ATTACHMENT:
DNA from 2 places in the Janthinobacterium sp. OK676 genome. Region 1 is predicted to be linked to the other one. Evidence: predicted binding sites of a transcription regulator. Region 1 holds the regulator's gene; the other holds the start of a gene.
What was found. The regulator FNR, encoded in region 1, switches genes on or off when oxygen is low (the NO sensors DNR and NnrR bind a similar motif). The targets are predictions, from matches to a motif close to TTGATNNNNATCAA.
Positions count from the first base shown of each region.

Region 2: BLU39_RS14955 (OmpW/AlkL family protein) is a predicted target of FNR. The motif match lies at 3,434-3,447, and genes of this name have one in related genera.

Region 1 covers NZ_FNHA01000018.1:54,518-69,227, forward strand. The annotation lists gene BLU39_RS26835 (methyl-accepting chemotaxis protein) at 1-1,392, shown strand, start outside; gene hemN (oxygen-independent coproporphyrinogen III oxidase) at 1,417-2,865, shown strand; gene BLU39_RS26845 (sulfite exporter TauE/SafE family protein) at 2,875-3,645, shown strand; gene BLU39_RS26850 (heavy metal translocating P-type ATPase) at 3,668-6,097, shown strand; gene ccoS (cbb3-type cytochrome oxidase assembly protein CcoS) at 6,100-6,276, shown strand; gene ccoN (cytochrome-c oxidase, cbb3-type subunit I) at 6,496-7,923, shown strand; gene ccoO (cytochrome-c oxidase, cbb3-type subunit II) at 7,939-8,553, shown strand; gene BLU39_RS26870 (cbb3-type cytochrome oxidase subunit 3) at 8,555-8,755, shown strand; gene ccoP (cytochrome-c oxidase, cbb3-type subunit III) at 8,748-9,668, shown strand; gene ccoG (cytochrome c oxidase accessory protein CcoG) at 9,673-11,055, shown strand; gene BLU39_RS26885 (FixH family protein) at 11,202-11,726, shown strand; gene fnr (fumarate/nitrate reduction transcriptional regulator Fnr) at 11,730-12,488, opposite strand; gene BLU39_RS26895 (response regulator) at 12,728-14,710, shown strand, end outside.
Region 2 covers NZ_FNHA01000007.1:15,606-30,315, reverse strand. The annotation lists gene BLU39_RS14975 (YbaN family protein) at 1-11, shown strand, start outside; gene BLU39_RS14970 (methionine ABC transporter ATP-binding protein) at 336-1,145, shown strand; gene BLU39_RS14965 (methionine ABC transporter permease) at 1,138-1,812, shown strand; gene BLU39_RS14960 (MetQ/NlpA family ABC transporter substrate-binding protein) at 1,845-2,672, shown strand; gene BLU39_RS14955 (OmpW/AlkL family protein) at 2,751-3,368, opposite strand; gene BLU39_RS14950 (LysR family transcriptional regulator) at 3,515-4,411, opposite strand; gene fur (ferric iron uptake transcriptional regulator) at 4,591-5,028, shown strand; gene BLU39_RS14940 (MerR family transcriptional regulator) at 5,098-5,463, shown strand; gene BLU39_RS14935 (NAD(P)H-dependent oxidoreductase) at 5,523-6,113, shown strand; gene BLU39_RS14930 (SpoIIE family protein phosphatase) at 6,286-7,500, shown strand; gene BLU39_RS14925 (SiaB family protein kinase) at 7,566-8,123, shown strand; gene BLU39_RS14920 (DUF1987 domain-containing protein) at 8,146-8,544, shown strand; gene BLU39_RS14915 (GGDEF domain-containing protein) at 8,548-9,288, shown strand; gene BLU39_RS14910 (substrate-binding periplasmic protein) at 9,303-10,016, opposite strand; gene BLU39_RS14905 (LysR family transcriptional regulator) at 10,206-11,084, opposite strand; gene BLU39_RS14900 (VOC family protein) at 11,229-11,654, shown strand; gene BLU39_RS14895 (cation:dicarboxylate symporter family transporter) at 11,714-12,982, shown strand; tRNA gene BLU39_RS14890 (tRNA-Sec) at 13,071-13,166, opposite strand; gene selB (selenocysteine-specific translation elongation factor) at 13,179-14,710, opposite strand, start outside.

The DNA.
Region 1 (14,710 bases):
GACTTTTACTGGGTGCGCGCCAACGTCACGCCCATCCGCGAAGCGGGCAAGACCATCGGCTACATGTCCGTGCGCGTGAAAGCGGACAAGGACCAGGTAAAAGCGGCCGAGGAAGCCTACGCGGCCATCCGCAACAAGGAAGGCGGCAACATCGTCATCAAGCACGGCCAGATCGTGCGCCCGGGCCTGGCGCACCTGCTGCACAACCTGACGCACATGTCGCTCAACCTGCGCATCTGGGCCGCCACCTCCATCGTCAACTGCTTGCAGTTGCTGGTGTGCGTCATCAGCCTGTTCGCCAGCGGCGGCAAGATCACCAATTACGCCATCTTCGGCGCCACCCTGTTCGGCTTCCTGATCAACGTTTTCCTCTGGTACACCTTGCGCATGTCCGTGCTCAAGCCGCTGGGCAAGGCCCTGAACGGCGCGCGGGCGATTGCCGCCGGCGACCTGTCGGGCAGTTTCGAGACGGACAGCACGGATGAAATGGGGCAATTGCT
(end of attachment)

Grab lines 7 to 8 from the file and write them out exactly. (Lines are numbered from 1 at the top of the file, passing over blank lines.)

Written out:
The DNA.
Region 1 (14,710 bases):